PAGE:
Font: It is not only important for text to be placed correctly on a mobile site, but the font also makes a huge difference to readability. Trying using a minimum of size 14 font across your website.
Spacing: A smaller screen means less space for content and text. That paragraph nicely centered on your desktop website may actually be tough to read on a mobile device. Try adding line breaks more often, making your content short and to the point, and try to imagine if you were reading that content on a mobile device.
Keep the same content: Google will check that your website has the same content and links on the mobile and desktop sites. This can be tough to manage as your site may have had to be reduced to make it responsive, but it is not impossible!
Continue testing! Digital services need to be continually tested for responsiveness and quality. As you add and change content on your site, you will need to change the way your content is shown on mobile devices, and this means you will need to test these changes. To keep those search rankings high, make sure to always test your changes.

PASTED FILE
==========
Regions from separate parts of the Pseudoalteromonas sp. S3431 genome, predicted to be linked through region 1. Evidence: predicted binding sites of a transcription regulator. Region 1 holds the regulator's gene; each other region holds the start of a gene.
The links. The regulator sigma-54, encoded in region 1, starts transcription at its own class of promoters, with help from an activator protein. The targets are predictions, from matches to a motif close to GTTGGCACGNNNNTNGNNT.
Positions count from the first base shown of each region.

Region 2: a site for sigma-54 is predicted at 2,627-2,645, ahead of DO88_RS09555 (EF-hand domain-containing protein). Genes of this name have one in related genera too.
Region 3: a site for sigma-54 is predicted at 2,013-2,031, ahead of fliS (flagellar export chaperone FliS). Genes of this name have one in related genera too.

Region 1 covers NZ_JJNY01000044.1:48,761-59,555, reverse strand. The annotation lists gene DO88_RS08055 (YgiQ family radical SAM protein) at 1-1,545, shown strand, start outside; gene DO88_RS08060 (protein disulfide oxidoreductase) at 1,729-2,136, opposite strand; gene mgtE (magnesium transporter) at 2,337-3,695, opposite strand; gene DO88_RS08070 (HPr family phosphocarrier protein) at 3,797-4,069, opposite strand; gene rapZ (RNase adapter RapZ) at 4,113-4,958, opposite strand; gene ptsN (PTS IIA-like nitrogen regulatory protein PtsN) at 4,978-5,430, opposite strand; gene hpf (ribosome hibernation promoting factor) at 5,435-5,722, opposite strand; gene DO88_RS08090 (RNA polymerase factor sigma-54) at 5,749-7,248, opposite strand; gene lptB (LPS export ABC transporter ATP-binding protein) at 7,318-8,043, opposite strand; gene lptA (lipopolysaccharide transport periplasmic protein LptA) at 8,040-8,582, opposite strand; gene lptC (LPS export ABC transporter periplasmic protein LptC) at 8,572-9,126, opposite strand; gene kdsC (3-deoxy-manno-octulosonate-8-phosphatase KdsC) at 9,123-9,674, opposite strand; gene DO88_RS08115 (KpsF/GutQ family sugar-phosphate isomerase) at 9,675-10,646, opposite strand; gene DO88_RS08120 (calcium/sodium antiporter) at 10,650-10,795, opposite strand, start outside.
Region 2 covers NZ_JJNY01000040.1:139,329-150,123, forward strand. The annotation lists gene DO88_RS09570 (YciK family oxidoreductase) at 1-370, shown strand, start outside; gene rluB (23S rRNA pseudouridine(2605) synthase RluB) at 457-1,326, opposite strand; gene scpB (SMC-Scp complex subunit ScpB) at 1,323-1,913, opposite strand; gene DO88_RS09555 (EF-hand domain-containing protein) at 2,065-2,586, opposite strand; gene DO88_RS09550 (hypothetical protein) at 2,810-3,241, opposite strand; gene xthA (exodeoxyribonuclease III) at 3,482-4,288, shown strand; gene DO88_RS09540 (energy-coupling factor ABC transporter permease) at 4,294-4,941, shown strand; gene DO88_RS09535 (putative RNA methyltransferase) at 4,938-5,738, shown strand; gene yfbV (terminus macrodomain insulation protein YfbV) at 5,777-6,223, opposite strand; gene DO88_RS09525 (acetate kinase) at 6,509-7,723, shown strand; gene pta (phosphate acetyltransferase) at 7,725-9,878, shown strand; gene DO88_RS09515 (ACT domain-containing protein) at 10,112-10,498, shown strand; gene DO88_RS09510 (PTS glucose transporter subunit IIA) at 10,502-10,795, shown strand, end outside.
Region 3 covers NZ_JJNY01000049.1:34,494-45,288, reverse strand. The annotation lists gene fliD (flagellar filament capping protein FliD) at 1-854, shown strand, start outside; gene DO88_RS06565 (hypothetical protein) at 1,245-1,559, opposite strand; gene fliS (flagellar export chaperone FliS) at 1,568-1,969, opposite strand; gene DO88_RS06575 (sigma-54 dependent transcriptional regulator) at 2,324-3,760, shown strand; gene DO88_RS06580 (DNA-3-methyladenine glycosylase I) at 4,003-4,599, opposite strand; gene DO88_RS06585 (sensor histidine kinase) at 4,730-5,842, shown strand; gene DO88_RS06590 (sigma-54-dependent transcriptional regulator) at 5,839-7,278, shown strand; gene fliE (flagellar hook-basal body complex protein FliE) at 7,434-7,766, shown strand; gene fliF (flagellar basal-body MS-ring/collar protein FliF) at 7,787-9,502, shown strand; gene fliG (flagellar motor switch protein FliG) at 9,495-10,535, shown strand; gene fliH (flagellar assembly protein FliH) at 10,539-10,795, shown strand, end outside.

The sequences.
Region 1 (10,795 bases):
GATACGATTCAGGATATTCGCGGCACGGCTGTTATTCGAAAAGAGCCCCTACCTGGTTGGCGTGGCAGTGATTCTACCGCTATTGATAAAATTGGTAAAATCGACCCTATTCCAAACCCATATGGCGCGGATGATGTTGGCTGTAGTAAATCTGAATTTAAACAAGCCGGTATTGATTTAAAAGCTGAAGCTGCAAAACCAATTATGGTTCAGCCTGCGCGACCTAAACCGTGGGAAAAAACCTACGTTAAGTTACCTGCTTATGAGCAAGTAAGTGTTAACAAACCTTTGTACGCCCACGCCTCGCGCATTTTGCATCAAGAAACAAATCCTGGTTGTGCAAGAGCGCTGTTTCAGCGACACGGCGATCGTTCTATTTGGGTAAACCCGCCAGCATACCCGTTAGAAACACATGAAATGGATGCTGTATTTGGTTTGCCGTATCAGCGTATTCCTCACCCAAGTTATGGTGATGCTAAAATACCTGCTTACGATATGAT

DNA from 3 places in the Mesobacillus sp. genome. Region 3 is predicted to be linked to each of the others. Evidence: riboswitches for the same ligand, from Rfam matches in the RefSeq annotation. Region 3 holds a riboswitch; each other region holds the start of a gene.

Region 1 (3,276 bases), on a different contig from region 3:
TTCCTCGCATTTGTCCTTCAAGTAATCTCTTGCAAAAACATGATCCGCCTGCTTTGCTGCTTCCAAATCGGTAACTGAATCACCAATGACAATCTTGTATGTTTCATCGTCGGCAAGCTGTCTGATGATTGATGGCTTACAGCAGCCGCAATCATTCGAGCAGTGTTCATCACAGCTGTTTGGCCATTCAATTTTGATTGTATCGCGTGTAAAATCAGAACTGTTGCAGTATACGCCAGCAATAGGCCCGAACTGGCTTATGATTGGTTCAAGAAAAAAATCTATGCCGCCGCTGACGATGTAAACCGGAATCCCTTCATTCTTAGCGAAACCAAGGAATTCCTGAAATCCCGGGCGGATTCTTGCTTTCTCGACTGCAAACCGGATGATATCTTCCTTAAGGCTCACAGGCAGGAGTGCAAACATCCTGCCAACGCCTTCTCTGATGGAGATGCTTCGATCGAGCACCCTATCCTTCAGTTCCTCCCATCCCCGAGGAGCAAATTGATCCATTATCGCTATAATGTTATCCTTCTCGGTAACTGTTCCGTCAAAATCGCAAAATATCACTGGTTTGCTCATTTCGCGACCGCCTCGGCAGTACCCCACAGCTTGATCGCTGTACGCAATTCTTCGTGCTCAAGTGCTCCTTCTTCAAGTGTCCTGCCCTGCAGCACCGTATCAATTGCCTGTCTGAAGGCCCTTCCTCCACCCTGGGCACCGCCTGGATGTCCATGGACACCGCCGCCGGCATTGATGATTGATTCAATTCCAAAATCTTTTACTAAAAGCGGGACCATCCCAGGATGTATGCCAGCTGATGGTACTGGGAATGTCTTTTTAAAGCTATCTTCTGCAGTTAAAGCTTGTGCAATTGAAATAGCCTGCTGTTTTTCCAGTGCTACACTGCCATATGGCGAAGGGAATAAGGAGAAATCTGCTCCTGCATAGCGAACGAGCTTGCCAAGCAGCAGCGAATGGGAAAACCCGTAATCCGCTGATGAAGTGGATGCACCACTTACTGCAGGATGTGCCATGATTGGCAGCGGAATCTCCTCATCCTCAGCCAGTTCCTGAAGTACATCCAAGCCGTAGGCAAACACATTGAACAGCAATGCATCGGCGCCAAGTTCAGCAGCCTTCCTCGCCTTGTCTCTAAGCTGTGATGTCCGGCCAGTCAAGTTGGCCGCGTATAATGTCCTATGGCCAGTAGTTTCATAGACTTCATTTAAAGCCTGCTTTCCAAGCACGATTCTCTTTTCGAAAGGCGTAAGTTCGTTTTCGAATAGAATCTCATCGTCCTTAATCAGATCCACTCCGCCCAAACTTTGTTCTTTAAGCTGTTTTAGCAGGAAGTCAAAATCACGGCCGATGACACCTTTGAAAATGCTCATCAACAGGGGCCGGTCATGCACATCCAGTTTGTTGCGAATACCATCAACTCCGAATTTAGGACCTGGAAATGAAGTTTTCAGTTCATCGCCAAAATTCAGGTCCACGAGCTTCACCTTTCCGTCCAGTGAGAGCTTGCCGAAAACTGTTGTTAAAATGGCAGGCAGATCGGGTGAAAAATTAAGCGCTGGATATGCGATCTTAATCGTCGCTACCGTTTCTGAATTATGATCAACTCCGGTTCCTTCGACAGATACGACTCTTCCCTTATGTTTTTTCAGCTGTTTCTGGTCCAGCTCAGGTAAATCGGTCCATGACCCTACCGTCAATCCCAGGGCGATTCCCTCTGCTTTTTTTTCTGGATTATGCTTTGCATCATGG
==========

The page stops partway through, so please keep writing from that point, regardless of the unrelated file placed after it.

Once your mobile website gets going, watch your rankings stay stable and maybe even rise. Learn more about our website design service.
No matter what you hear or read, local SEO is alive and well. It’s the reason you’re here reading this blog post. You obviously want to know how long local SEO and better search rankings will take.
You might be wondering how long is it going to take to see page 1 and top 5 search rankings. This is a common question I get asked during almost all of my calls and emails from potential clients. It’s understandable as you want to know when you can start seeing more traffic, leads and clients come your way.